Sumner: Fear among members of business community

There is a very real fear among members of the business community about their survival as a result of the COVID-19 pandemic, an industry stakeholder revealed.

Principal of Sumner Strategic Partners and Vice Chair of the Bahamas Entrepreneurial Venture Fund Edison Sumner said the fear now being expressed by many in the business community – both in small and medium-sized enterprises as well as the larger companies – is the uncertainty of what is going to happen over the short term.

“There’s a very real fear from the business community about their survival in this economy. Not only during this time, but what’s going to happen after we’re out. That fear is real, but the fear doesn’t mean we have to go into panic mode,” he told Guardian Business.

“I do think that if we take this time to plan properly what the future of this country is going to be, how we’re going to restructure a lot of the industries, how we are going to introduce new industries because of this, then we have a great opportunity now to begin to crop that policy out.”

With most businesses shuttered because of the government-mandated lockdown measures to slow the spread of the virus, many companies have had to reduce or lay off staff and seek financial support from the government and lending institutions to stay afloat.

“How long is this pandemic going to last, how long is it going to have an effect on the economy of The Bahamas, to the degree that we literally have to shut down the economy for a period of time? And the fear of just not knowing how long this is going to last, because the timing of this is you could equate that to the value or the loss of value you’re going to see in the economy,” Sumner said.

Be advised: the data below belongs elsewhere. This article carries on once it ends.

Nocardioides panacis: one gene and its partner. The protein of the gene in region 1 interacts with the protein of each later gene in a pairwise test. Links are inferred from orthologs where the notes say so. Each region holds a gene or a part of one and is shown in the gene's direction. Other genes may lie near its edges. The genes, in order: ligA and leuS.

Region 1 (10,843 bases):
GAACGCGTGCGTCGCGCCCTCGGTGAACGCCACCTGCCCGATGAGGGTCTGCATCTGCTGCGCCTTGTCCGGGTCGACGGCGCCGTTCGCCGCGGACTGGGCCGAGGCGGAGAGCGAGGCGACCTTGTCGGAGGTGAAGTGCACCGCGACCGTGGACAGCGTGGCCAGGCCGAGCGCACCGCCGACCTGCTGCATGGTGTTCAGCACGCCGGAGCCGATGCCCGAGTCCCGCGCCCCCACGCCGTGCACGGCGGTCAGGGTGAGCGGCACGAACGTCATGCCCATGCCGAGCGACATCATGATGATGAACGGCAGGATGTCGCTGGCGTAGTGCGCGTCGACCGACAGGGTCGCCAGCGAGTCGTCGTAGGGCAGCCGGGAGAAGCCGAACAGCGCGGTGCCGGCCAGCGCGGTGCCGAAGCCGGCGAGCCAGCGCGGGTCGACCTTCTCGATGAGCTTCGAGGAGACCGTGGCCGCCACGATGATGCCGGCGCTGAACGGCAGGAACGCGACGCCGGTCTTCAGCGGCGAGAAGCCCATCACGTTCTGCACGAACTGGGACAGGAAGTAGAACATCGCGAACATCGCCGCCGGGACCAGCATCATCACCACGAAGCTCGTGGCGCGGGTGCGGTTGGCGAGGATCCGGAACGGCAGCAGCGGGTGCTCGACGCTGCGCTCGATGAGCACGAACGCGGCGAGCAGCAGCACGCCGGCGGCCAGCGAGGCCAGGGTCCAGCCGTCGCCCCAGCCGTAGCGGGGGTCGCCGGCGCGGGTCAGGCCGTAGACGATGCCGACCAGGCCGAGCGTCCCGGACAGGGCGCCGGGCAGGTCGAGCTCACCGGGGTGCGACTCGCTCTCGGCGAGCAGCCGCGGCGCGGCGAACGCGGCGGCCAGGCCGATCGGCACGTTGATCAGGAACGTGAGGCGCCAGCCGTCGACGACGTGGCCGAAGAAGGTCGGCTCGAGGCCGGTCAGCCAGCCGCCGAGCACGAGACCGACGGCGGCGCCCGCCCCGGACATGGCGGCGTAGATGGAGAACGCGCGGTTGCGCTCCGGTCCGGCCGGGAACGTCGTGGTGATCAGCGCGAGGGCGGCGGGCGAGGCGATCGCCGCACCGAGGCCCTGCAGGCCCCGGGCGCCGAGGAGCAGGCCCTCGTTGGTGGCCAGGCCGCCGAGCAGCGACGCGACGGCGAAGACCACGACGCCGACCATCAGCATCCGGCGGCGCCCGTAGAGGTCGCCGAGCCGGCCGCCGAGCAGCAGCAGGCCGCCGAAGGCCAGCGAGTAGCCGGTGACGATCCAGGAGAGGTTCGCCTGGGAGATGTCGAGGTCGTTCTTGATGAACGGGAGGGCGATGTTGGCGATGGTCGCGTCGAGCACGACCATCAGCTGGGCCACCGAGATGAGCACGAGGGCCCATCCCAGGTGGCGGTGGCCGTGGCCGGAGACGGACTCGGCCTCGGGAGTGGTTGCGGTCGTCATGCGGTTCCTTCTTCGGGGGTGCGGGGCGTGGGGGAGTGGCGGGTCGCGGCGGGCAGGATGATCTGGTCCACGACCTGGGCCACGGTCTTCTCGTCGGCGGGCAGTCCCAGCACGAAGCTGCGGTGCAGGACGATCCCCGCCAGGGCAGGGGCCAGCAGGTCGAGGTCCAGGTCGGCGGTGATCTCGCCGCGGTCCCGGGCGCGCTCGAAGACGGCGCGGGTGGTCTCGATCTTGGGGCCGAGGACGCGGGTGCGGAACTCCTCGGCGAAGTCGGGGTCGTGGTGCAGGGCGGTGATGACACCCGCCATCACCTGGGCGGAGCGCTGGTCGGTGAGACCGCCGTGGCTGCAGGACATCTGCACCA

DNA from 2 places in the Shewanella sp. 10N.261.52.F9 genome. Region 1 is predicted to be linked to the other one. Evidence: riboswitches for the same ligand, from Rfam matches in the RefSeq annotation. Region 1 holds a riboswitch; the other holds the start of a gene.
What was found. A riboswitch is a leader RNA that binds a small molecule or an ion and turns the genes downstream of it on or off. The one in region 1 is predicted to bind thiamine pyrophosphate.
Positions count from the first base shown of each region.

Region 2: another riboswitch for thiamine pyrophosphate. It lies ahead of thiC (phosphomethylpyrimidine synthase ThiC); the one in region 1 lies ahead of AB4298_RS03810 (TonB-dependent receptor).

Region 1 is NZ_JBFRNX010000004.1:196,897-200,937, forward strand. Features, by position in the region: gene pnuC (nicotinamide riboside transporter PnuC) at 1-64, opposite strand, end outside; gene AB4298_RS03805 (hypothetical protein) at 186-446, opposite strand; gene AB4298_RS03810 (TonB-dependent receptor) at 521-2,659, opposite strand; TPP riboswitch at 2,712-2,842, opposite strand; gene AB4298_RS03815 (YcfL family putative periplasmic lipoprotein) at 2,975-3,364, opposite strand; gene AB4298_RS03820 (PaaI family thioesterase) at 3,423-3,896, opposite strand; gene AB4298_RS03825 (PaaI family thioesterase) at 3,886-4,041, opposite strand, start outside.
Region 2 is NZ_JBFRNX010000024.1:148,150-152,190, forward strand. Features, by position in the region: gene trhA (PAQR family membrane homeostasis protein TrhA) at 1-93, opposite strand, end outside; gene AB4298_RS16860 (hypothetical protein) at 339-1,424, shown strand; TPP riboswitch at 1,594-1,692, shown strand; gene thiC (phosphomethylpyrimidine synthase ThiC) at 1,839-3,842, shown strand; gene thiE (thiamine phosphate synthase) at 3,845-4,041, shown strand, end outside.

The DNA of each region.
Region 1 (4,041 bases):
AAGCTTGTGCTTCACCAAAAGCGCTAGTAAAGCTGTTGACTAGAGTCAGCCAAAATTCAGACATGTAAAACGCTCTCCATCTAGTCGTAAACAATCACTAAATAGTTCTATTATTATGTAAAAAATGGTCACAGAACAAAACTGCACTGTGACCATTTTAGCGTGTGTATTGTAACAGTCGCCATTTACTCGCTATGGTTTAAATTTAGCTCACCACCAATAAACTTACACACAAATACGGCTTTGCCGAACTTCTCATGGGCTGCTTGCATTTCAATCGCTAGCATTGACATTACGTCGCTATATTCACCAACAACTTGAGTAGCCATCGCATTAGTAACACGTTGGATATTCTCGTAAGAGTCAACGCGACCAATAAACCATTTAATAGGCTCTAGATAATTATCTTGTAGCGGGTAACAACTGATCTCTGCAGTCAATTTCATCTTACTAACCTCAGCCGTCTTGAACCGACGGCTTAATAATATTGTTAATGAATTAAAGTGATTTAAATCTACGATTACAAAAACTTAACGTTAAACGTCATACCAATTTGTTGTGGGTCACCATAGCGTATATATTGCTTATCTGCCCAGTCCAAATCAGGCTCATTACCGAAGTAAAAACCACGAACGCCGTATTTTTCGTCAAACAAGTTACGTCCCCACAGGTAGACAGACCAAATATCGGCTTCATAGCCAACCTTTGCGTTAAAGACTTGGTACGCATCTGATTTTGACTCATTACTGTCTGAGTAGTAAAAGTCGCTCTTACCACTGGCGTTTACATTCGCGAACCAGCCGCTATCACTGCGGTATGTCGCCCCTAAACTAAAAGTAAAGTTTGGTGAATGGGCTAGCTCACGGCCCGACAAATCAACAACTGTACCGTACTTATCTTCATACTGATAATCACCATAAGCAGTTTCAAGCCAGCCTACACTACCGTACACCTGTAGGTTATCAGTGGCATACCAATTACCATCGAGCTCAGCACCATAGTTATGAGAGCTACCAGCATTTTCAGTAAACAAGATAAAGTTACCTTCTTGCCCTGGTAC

“It’s really about how we plan going forward. How do we bridge ourselves during this period of stalled economic activity and how do we continue to support our employees, how do we continue to support the economy? Because nothing is happening at the moment.”

Sumner said now is the time for innovation and diversification within the business community.

“We’re beginning to work on some things now, on how we’re going to craft this policy going forward and limiting the reliance so much on tourism and financial services, but also expanding our minds to consider what other industries we can get involved in that can also bring in significant revenue to the country,” he said.

“So that when we go through these kinds of situations again, we mitigate against these kinds of losses in the economy and will be able to at least secure some jobs in the process and build out a more pleasant and brighter future for the country.”

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